To understand the relationship between different languages given their respective sound information, we need to visualize them to gain insight as to where the languages lie relative to one another. The visualization of the sound space of over 100 sounds (variables) is not straightforward as the maximum number of variable we can plot on a graph is three. In order to reduce the dimensionality of the dataset down to a visualizable number, we have chosen to cluster the sounds into three groups.

This analysis is done on two sets of languages: Uto-Aztecan and Bantu. For Uto-Aztecan, we have 141 sounds for 40 languages. For Bantu, we have 287 sounds for 105 languages.

k-Means clustering is our method of choice. This will cluster variables into a set number of groups solely based on their mathematical distance from each other. In this case, we need to reduce the number of variables to plot from 100+ down to 3. So, we set *k = 3* and have the algorithm select 3 distinct clusters of sounds.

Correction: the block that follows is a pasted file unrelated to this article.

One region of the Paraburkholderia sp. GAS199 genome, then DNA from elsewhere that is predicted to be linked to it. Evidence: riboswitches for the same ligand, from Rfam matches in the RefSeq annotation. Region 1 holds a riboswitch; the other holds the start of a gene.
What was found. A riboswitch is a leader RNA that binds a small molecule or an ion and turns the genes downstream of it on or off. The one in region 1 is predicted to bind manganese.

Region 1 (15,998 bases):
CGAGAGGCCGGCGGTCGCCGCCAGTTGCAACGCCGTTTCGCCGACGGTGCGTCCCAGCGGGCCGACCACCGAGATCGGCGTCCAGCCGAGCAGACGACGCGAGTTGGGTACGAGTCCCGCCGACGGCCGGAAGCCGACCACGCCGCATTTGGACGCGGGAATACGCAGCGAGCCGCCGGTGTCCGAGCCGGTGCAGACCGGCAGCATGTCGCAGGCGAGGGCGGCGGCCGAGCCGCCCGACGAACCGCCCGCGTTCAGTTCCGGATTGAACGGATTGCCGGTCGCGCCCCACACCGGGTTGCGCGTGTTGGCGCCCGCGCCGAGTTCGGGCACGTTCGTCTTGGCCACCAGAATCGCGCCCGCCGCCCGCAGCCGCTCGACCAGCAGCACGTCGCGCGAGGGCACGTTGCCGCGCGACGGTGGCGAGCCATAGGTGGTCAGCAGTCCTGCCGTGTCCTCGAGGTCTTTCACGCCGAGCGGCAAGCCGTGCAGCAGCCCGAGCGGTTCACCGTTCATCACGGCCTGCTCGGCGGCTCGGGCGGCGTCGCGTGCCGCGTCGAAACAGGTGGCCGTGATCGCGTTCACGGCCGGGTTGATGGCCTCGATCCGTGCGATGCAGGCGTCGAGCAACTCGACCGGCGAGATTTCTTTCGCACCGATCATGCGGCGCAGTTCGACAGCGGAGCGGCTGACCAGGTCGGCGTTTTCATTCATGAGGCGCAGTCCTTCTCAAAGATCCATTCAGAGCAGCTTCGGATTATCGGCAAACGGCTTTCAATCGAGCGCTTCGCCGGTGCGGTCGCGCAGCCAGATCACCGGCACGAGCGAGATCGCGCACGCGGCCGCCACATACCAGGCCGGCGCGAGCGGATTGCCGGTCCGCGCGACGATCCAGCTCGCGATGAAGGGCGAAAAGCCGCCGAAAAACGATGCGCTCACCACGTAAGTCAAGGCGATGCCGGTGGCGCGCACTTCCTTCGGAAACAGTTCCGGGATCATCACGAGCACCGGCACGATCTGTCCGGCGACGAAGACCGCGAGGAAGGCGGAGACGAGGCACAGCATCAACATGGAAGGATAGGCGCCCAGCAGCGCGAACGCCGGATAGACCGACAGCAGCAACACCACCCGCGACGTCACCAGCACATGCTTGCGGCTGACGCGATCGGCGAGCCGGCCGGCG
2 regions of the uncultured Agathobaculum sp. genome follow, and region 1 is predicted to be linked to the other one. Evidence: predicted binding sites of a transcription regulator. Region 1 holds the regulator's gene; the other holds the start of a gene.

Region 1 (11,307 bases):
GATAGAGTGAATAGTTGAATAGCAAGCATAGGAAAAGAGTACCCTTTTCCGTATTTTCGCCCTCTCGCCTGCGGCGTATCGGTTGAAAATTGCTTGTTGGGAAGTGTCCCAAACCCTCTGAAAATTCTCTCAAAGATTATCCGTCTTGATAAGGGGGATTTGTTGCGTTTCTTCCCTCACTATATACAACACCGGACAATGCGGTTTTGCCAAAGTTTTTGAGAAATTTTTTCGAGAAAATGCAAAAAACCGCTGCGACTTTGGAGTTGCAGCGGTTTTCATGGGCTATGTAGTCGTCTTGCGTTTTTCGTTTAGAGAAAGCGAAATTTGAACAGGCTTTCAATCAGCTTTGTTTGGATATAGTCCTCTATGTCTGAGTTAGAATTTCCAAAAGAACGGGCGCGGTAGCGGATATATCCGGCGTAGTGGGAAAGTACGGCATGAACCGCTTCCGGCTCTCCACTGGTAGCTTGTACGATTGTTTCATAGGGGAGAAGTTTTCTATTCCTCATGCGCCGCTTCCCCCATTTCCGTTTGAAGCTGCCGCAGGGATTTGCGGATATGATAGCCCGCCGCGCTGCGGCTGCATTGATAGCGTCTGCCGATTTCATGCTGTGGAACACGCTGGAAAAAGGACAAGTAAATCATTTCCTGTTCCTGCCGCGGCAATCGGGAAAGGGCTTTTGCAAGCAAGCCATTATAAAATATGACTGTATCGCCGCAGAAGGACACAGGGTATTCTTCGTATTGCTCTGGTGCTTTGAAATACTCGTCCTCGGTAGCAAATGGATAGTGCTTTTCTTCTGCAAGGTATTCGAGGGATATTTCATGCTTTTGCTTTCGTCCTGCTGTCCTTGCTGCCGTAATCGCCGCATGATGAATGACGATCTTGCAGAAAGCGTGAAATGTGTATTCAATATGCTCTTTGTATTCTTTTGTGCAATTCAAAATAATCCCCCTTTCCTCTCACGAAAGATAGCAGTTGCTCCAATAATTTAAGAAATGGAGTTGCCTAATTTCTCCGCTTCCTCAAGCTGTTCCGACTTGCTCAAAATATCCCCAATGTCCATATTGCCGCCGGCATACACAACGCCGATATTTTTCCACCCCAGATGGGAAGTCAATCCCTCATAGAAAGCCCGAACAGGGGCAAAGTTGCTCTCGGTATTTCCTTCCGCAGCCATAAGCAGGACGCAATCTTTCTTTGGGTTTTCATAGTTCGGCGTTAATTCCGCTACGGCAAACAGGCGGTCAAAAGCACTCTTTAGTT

In general, the k-Means clustering algorithm will treat rows as individual cases and columns as the variables to measure (determine their distances from). This would mean that the analysis groups rows together based on the distances it found in the variables (columns). However, we need to group sounds, not languages. So, the data set needed to be transposed to switch rows and columns. (*See tab: Language Data Format*) Once the data is transposed, it is then passed to the k-Means algorithm, which is initialized using a random seed and set to run using 10,000 iterations to assure convergence. In other words, begin with a random set of variables and run through lots of iterations to make sure it completes the analysis with all available data.

The algorithm creates a new column with the cluster assignment for each sound. (*See tab: Sound Cluster Assignments*) This information is now pivoted to get the average values for each cluster of sounds per language. Then, this information is plotted in a 3-dimensional space with each of the clusters as an axis.